The main thing that is distinctive about a secondary source in historical research is that a secondary source is narrow gauge but is not firsthand information. Let us look at the differences between primary, secondary, and tertiary sources to understand what makes secondary sources distinctive.
Primary sources are sources that come directly from people who observed history being made or participated in the making of that history. For example, an inaugural speech that a president delivers is a primary source. A diary entry from a person who heard the speech is also a primary source. These are sources which come directly from people on the scene.
Secondary sources are one step removed from this. If we look again at speeches, a secondary source might be a set of commentaries and analyses of a given president’s speeches. A secondary source might be a book about how people responded to those speeches.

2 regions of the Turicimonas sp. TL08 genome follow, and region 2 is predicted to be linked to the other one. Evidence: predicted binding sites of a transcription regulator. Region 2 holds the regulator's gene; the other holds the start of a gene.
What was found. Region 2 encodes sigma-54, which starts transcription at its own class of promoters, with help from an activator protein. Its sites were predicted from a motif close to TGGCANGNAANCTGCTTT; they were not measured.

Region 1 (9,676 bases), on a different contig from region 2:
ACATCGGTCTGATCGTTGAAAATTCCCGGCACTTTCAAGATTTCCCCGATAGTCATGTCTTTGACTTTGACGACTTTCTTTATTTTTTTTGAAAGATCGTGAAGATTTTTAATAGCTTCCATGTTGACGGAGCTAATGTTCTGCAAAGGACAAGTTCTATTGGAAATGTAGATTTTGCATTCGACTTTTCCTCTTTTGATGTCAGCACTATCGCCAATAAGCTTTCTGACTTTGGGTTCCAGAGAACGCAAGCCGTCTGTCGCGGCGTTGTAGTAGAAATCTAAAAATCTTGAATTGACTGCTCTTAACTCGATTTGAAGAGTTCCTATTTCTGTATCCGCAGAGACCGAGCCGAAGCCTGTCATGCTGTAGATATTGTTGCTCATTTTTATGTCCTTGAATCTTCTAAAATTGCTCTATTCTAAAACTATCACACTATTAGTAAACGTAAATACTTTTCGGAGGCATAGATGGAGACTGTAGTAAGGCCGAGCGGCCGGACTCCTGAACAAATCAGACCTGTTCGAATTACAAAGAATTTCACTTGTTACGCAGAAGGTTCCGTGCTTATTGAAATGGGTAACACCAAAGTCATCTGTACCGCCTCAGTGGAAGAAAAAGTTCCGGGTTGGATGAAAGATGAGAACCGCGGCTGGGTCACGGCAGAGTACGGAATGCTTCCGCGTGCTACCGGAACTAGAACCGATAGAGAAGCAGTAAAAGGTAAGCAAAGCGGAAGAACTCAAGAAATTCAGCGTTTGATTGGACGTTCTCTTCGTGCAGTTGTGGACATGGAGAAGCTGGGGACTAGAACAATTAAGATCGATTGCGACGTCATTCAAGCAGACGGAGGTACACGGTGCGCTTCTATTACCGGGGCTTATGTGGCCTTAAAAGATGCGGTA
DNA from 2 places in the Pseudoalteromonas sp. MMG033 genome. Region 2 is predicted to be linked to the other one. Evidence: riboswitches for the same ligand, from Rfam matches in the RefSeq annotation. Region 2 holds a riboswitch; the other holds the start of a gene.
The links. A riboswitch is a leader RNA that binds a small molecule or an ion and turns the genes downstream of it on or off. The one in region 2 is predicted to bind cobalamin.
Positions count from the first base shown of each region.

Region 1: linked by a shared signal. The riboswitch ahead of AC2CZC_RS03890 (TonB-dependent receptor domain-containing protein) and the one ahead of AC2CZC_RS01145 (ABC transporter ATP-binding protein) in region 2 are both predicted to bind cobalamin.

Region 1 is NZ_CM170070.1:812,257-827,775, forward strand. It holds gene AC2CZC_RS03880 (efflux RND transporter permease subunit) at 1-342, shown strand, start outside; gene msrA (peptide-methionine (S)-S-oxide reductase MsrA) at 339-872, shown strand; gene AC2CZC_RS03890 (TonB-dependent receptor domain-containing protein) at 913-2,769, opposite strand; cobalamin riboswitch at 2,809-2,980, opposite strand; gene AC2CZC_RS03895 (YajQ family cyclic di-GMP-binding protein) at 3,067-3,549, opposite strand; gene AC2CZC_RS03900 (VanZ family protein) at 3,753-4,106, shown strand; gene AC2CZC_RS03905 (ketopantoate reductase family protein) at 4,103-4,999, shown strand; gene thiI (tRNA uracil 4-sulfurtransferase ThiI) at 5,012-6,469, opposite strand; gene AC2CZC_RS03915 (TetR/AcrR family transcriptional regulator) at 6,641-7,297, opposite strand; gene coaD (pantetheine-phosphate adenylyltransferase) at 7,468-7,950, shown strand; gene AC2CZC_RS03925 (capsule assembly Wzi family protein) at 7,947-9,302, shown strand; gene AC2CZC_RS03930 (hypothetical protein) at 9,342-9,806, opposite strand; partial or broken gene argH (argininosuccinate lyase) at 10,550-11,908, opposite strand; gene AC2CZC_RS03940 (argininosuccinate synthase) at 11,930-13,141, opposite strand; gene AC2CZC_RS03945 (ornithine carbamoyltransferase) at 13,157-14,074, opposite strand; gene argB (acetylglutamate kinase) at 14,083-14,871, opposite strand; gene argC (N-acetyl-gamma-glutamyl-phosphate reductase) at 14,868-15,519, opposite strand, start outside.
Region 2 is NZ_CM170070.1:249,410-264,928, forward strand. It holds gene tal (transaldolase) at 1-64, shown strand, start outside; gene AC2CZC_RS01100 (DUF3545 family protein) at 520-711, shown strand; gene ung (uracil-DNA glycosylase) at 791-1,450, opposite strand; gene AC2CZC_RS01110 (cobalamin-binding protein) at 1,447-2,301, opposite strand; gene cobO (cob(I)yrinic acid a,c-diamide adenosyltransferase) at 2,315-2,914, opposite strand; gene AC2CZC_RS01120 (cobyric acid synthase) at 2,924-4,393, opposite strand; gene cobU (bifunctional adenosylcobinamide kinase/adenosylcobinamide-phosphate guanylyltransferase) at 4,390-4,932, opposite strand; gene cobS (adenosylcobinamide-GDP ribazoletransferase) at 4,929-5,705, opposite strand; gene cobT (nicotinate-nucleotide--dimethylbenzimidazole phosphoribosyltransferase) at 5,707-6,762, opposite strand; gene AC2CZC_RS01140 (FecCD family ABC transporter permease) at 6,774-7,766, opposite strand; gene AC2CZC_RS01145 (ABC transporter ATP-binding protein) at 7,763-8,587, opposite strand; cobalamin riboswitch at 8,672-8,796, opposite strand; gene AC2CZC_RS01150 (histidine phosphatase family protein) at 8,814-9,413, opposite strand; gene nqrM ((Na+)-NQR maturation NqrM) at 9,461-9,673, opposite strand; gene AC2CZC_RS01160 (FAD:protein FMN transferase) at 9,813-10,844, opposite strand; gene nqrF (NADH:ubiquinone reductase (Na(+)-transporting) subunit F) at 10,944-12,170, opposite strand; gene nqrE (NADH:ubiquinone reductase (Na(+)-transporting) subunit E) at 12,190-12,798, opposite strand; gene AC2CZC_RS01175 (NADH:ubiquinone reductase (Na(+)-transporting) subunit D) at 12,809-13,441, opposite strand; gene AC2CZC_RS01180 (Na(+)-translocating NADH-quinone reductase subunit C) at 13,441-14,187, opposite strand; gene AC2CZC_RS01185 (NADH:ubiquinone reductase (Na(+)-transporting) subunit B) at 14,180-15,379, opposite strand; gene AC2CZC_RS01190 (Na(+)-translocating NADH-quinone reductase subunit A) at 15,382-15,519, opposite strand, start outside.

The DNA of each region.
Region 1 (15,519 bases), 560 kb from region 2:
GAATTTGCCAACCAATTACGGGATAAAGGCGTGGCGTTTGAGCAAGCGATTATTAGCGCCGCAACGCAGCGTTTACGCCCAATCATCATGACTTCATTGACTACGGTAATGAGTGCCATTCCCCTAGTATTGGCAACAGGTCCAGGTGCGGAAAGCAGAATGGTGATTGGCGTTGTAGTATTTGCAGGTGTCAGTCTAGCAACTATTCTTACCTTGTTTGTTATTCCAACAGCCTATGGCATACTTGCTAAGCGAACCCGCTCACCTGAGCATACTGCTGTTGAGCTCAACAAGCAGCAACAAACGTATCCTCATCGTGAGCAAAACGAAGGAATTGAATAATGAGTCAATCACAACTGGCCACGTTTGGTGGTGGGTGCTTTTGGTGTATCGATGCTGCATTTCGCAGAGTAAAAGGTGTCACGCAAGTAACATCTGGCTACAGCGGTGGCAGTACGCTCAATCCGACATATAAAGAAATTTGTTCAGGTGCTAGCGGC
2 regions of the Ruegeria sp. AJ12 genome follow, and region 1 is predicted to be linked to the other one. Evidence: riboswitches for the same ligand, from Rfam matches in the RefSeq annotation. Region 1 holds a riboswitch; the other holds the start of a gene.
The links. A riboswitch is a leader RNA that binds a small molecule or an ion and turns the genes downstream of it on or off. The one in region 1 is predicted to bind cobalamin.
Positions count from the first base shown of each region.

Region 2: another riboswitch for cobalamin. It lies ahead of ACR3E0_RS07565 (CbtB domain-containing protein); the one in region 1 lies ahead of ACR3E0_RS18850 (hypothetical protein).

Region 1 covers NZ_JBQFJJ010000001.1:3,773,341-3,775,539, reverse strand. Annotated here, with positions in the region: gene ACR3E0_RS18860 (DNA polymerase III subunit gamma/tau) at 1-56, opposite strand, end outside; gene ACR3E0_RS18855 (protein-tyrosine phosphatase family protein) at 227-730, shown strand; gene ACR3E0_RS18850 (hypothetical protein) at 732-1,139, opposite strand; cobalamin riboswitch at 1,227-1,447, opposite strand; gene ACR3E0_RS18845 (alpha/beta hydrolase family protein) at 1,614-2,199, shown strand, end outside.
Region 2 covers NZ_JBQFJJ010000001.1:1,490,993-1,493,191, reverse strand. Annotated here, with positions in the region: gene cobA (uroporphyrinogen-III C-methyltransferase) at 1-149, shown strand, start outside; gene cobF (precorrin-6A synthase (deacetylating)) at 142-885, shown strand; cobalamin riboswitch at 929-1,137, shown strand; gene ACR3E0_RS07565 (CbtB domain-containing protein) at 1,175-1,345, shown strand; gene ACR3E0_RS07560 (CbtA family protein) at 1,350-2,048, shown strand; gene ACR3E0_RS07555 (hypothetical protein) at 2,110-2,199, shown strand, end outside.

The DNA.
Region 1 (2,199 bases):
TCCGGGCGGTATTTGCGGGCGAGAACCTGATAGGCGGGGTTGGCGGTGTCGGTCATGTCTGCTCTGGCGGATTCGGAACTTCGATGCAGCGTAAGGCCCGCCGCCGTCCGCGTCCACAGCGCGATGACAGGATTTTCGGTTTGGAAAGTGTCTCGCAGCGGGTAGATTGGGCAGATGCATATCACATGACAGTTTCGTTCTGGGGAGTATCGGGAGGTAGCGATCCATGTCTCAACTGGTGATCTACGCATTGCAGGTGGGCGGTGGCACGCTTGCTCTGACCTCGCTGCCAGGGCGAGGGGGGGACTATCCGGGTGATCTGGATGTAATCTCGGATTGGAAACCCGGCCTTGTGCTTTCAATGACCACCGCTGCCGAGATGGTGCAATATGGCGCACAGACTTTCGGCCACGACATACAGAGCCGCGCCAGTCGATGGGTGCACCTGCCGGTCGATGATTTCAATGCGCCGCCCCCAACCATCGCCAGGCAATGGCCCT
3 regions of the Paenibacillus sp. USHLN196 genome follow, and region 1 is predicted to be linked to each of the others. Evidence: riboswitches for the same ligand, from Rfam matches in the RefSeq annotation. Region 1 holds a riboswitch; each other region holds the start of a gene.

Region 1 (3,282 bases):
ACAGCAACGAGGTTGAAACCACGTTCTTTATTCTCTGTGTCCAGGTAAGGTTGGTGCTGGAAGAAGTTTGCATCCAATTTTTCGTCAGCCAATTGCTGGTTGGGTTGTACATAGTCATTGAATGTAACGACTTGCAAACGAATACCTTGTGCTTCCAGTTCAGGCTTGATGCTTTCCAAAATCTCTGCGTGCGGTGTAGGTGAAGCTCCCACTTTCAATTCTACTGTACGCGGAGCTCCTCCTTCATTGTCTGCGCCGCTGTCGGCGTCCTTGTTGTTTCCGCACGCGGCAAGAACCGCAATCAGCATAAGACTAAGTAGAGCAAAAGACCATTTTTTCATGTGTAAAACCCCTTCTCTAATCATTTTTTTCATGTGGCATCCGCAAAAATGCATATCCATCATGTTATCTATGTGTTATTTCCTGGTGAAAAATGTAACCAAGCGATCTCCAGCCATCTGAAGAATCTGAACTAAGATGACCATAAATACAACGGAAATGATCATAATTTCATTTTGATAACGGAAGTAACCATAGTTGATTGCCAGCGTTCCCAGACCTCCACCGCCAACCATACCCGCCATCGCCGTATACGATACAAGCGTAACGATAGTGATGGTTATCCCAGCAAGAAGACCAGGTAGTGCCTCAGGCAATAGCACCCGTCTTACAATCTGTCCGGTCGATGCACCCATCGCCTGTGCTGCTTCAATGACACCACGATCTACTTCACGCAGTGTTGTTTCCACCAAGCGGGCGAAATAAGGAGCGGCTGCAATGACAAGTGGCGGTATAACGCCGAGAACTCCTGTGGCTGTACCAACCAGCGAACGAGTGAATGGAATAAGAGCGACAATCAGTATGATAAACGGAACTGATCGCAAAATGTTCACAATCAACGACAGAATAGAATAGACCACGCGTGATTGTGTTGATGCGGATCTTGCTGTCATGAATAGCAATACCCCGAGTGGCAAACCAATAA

A tertiary source is less focused. It might discuss, for example, the entire presidency of a given president. It does not concern itself with narrow topics exclusively. Instead, it takes a variety of secondary and primary sources and synthesizes them.
Thus, a secondary source is distinctive because it is relatively narrowly focused but is not the work of someone directly involved in an event.